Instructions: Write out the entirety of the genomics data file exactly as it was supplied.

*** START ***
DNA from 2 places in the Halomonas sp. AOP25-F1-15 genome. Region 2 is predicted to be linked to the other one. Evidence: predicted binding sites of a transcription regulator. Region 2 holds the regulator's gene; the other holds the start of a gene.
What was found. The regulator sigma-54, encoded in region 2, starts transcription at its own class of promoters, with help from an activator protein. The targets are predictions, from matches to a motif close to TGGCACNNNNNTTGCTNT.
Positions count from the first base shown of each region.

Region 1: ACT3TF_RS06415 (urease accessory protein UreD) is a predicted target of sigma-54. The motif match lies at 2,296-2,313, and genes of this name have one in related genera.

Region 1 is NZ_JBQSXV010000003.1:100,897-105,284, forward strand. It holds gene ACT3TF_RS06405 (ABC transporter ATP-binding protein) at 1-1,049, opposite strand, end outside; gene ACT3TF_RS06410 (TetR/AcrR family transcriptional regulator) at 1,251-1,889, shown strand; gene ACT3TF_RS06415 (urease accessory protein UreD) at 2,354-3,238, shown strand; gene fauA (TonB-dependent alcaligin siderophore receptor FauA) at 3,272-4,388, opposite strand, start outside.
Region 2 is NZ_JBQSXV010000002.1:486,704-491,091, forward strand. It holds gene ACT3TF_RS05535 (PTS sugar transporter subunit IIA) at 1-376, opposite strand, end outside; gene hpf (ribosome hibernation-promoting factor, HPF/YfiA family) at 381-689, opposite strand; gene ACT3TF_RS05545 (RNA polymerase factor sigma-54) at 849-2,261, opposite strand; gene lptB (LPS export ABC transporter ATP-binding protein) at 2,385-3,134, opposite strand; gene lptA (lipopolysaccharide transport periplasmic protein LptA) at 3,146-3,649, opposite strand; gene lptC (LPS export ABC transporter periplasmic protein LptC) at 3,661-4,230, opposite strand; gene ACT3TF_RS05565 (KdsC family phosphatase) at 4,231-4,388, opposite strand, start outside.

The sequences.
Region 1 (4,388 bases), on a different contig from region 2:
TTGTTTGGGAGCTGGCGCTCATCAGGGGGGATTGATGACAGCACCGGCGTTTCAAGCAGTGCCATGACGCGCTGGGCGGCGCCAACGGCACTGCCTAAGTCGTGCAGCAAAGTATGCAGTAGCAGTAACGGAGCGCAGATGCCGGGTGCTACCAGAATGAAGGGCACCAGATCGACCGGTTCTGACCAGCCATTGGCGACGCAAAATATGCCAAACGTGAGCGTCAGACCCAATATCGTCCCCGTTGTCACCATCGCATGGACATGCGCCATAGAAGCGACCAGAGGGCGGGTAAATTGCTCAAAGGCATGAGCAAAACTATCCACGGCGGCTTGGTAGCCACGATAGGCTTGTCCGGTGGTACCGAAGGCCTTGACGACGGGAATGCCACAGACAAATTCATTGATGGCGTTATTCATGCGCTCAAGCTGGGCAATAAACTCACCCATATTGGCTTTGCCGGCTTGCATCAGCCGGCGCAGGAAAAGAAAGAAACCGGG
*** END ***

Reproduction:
DNA from 2 places in the Halomonas sp. AOP25-F1-15 genome. Region 2 is predicted to be linked to the other one. Evidence: predicted binding sites of a transcription regulator. Region 2 holds the regulator's gene; the other holds the start of a gene.
What was found. The regulator sigma-54, encoded in region 2, starts transcription at its own class of promoters, with help from an activator protein. The targets are predictions, from matches to a motif close to TGGCACNNNNNTTGCTNT.
Positions count from the first base shown of each region.

Region 1: ACT3TF_RS06415 (urease accessory protein UreD) is a predicted target of sigma-54. The motif match lies at 2,296-2,313, and genes of this name have one in related genera.

Region 1 is NZ_JBQSXV010000003.1:100,897-105,284, forward strand. It holds gene ACT3TF_RS06405 (ABC transporter ATP-binding protein) at 1-1,049, opposite strand, end outside; gene ACT3TF_RS06410 (TetR/AcrR family transcriptional regulator) at 1,251-1,889, shown strand; gene ACT3TF_RS06415 (urease accessory protein UreD) at 2,354-3,238, shown strand; gene fauA (TonB-dependent alcaligin siderophore receptor FauA) at 3,272-4,388, opposite strand, start outside.
Region 2 is NZ_JBQSXV010000002.1:486,704-491,091, forward strand. It holds gene ACT3TF_RS05535 (PTS sugar transporter subunit IIA) at 1-376, opposite strand, end outside; gene hpf (ribosome hibernation-promoting factor, HPF/YfiA family) at 381-689, opposite strand; gene ACT3TF_RS05545 (RNA polymerase factor sigma-54) at 849-2,261, opposite strand; gene lptB (LPS export ABC transporter ATP-binding protein) at 2,385-3,134, opposite strand; gene lptA (lipopolysaccharide transport periplasmic protein LptA) at 3,146-3,649, opposite strand; gene lptC (LPS export ABC transporter periplasmic protein LptC) at 3,661-4,230, opposite strand; gene ACT3TF_RS05565 (KdsC family phosphatase) at 4,231-4,388, opposite strand, start outside.

The sequences.
Region 1 (4,388 bases), on a different contig from region 2:
TTGTTTGGGAGCTGGCGCTCATCAGGGGGGATTGATGACAGCACCGGCGTTTCAAGCAGTGCCATGACGCGCTGGGCGGCGCCAACGGCACTGCCTAAGTCGTGCAGCAAAGTATGCAGTAGCAGTAACGGAGCGCAGATGCCGGGTGCTACCAGAATGAAGGGCACCAGATCGACCGGTTCTGACCAGCCATTGGCGACGCAAAATATGCCAAACGTGAGCGTCAGACCCAATATCGTCCCCGTTGTCACCATCGCATGGACATGCGCCATAGAAGCGACCAGAGGGCGGGTAAATTGCTCAAAGGCATGAGCAAAACTATCCACGGCGGCTTGGTAGCCACGATAGGCTTGTCCGGTGGTACCGAAGGCCTTGACGACGGGAATGCCACAGACAAATTCATTGATGGCGTTATTCATGCGCTCAAGCTGGGCAATAAACTCACCCATATTGGCTTTGCCGGCTTGCATCAGCCGGCGCAGGAAAAGAAAGAAACCGGG